Labor Secretary Alexander Acosta. (Photo: Diego Radzinschi/ALM) Labor Secretary Alexander Acosta. (Photo: Diego Radzinschi/ALM)

Following a directive from President Donald Trump, the Labor  Department on Monday announced a proposed rulemaking designed to make it easier for small businesses to offer retirement savings plans to their workers through association retirement plans, often referred to as multiple-employer plans, or MEPs.

Trump signed an executive order on Sept. 5 during a visit to Charlotte, North Carolina, under a banner reading “Securing Americans’ Retirement,” directing Labor to ease rules on small-business MEPs and also instructing the Treasury Department to review required minimum distributions, or RMDs, from 401(k)s and IRAs.

Labor Secretary Alexander Acosta said during a Monday afternoon call with reporters that the proposal will help “close our nation’s retirement savings gap,” citing a recent Government Accountability Office report finding that only 14% of small employers offer retirement plans.

Acosta said two MEP approaches could be offered: Trade groups or associations of businesses could come together to offer them, or professional employer organizations such as those that currently provide payroll services to employers could band together to offer them.

“Many small businesses would like to offer retirement benefits to their employees, but are discouraged by the cost and complexity of running their own plans,” Acosta said.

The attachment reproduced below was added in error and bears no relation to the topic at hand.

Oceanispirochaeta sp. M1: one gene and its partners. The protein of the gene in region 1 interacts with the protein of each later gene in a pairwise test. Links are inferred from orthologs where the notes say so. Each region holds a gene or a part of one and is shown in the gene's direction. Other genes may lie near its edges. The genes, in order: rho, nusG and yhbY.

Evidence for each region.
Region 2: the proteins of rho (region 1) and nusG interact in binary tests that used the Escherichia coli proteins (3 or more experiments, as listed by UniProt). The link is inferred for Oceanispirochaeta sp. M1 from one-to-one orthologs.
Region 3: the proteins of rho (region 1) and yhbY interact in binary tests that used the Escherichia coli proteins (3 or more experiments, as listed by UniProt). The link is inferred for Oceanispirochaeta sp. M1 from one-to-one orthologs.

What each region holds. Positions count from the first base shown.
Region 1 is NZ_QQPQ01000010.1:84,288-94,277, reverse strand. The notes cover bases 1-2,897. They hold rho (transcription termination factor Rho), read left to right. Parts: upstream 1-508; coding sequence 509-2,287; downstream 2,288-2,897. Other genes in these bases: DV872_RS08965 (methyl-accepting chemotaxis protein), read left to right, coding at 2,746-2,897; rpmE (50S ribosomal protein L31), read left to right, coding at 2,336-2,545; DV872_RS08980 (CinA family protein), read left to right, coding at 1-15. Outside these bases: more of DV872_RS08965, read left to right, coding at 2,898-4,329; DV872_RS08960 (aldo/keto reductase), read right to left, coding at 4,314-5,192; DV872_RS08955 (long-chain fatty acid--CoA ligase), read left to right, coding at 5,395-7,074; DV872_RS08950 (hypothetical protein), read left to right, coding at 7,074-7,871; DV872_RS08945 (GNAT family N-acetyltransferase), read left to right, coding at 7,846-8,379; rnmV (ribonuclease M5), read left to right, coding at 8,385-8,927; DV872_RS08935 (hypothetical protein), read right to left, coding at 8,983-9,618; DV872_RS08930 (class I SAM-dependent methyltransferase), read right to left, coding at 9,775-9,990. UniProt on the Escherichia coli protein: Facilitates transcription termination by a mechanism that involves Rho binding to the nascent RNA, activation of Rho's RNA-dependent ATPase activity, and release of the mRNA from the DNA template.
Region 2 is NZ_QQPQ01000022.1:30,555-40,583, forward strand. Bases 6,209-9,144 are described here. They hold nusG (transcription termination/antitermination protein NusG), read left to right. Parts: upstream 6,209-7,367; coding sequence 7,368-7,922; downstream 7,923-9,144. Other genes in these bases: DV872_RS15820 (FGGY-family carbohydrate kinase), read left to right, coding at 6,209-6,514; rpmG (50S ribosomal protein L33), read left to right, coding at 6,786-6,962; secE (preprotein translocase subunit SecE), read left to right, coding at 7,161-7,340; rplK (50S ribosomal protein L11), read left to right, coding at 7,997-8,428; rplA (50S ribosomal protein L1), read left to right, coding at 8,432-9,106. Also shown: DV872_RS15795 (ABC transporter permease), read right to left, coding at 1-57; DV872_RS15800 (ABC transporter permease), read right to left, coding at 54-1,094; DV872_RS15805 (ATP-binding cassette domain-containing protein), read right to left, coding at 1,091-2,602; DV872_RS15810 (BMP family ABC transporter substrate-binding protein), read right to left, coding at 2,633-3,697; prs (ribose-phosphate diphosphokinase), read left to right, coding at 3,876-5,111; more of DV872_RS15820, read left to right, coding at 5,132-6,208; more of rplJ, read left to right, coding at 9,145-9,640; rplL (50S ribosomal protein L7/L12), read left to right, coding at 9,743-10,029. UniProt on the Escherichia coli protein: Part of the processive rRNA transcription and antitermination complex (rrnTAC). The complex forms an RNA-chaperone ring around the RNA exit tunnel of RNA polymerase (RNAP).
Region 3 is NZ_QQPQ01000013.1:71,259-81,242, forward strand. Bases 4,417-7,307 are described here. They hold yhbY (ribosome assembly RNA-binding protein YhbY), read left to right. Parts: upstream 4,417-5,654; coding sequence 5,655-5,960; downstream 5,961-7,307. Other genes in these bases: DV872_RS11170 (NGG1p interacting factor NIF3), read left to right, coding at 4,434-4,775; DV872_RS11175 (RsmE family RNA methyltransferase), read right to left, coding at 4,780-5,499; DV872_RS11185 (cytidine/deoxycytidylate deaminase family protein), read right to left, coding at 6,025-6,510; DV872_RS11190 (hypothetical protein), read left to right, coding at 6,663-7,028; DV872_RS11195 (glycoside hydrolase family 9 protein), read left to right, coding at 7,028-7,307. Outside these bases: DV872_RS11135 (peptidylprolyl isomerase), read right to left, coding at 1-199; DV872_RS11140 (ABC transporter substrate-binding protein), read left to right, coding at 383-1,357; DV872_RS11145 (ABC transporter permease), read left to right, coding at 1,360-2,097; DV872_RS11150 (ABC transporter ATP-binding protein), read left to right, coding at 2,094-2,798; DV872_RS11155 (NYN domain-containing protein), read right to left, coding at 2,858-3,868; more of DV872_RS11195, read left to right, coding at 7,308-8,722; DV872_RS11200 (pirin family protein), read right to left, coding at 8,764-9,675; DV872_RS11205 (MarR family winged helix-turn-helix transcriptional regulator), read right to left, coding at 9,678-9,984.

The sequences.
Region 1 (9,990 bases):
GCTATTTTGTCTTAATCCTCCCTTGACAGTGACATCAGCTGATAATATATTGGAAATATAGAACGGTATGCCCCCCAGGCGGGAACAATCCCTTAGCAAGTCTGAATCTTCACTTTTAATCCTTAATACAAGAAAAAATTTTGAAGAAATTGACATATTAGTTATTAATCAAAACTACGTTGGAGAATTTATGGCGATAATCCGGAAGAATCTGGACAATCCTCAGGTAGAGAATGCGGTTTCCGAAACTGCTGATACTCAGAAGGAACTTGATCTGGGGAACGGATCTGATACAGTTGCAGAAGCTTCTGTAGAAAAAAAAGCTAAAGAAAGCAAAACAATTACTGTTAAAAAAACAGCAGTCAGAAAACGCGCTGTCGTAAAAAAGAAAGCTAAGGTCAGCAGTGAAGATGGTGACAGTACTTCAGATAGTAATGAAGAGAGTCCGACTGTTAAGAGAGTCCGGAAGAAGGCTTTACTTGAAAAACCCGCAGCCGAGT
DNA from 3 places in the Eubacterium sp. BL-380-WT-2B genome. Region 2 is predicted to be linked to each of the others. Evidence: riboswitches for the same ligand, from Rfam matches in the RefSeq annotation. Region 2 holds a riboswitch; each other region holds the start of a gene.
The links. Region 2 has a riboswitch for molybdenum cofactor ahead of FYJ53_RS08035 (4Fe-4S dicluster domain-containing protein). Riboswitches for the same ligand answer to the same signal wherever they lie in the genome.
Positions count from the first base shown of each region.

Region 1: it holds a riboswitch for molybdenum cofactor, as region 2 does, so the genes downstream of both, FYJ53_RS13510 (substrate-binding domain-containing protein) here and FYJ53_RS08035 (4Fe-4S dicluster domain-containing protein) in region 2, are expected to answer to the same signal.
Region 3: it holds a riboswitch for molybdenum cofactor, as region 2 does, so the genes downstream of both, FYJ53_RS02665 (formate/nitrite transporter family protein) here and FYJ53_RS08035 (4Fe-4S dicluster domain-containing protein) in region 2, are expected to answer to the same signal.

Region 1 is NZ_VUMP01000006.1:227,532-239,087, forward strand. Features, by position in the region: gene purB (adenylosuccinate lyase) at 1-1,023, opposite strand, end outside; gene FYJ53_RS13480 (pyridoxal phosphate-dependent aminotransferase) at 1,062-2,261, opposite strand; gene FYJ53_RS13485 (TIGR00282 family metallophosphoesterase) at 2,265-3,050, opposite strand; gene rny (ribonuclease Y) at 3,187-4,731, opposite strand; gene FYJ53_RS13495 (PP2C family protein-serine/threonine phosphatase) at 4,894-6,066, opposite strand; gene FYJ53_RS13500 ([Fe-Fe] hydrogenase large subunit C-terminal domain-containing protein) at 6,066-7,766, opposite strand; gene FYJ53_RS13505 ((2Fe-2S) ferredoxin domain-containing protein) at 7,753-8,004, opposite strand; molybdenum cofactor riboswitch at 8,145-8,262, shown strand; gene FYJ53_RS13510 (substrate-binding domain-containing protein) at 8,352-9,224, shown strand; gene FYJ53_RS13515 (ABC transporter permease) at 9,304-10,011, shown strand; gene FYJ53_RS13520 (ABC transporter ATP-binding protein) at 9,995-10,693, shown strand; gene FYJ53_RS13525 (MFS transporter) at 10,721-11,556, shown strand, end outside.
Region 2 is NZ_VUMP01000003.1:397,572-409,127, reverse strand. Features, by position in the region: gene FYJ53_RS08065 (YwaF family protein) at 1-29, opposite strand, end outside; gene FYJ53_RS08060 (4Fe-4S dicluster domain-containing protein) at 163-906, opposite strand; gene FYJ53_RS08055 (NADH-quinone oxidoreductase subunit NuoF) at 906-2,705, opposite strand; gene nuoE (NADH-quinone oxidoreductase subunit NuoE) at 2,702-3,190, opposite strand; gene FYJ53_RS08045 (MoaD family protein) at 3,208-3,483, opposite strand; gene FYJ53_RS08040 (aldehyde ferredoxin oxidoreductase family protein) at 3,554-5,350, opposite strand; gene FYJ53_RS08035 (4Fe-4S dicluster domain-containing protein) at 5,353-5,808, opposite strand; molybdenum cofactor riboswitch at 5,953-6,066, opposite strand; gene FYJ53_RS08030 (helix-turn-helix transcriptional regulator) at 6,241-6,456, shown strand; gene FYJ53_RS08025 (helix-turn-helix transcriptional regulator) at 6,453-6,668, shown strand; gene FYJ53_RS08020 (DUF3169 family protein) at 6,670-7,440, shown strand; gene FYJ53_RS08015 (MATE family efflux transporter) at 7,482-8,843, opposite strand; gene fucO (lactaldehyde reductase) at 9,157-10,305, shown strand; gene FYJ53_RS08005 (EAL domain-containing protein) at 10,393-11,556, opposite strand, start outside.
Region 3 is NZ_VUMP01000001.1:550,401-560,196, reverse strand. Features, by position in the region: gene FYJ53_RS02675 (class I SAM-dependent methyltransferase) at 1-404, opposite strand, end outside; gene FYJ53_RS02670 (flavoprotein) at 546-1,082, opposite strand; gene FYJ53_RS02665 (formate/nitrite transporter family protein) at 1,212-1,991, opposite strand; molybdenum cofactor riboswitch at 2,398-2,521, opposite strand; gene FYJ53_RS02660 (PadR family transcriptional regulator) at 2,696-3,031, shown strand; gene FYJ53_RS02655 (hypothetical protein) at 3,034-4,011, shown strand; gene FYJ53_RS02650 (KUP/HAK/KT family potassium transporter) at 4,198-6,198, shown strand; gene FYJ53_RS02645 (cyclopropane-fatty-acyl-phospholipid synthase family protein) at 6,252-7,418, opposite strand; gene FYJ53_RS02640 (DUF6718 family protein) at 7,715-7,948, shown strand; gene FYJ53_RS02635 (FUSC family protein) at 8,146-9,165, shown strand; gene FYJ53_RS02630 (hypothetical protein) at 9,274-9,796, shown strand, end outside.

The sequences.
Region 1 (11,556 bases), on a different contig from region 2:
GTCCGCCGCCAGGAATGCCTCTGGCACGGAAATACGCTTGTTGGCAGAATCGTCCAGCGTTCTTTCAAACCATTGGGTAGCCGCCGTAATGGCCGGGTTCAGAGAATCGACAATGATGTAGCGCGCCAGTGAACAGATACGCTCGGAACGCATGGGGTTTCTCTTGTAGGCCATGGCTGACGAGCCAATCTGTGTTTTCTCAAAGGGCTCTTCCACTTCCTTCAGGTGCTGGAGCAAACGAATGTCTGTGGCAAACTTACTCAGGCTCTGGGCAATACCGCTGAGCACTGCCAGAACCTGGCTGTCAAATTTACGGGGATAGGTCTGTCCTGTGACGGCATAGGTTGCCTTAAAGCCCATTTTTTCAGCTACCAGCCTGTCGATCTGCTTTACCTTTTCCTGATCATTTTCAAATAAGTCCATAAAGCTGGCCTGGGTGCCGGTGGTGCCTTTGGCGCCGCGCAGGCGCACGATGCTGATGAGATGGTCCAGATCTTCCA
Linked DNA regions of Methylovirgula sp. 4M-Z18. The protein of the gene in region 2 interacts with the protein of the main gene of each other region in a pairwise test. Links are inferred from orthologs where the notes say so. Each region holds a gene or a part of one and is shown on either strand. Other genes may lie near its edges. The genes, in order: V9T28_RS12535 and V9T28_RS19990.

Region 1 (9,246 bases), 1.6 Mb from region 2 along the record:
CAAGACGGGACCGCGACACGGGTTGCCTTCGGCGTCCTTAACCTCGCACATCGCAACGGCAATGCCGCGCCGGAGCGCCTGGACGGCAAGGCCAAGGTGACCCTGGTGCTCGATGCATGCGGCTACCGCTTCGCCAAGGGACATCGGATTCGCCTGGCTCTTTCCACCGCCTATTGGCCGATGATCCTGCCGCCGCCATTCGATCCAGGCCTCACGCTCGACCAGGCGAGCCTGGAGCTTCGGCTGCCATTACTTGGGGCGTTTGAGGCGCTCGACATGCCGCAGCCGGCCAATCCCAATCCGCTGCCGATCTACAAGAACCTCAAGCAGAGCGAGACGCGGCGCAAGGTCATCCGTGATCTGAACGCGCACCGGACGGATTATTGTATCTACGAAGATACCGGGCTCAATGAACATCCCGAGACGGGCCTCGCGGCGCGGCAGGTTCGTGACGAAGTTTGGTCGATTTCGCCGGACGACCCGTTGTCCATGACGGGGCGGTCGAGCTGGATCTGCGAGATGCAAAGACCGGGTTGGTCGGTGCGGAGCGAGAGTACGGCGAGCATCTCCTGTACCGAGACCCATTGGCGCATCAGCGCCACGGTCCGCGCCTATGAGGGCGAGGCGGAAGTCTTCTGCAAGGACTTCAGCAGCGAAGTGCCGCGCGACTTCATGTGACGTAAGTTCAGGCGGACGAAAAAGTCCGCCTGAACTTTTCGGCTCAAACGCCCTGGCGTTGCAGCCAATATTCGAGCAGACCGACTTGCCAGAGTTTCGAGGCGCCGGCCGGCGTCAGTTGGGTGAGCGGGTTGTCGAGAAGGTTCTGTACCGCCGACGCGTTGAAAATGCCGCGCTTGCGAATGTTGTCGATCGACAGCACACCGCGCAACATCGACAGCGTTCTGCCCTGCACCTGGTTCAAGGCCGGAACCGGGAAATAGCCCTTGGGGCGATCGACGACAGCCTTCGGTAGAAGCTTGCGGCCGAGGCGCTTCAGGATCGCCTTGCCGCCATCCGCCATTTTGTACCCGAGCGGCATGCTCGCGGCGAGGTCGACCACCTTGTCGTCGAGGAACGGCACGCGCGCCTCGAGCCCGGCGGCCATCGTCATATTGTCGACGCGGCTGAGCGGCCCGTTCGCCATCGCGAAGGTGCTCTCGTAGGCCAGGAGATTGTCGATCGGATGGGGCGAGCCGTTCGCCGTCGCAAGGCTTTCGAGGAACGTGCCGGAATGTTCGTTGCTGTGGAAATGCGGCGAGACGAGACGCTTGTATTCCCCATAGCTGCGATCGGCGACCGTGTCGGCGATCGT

Association retirement plans “give these employers a simple and less burdensome way to offer valuable retirement benefits to their employees,” Acosta added. “The proposed rule helps working Americans — and their families — take care of themselves in their retirement years.”

Under the proposed rule, association retirement plans could be offered by associations of employers in a city, county, state, or a multi-state metropolitan area, or in a particular industry nationwide, Labor explained.

“Sole proprietors, as well as their families, would also be permitted to join such plans. In addition to association sponsors, the plans could also be sponsored through professional employer organizations,” which are human-resource companies that contractually assume certain employment responsibilities for their client employers.

By expressly permitting these new plan arrangements, the proposal would enable small businesses to offer benefit packages comparable to those offered by large employers.

IRA guru Ed Slott told ThinkAdvisor in a Monday email message that ”there are many small employers who would like to offer more comprehensive retirement plans for their employees and to attract new hires, but the costs, compliance and paperwork requirements to implement their own company plans were overwhelming and deterred them. They were also worried about liability.”

With groups of small businesses banding together, Slott continued, “much of that cost and paperwork can be streamlined and simplified. I believe [Labor's MEP plan] would encourage many more small companies to offer their employees the retirement plans they always wanted to. These companies are competing for employees. Offering a company retirement plan is something many more small companies would jump on if the process can be simplified and the costs contained. Everyone wins here.”

Robin Traxler, vice president of advocacy policy & associate general counsel at the Financial Services Institute, said that while FSI is “still reviewing the details of the proposal,” the trade group “shares the administration’s desire to promote retirement security for Main Street Americans, and we look forward to working with them to further this important goal.”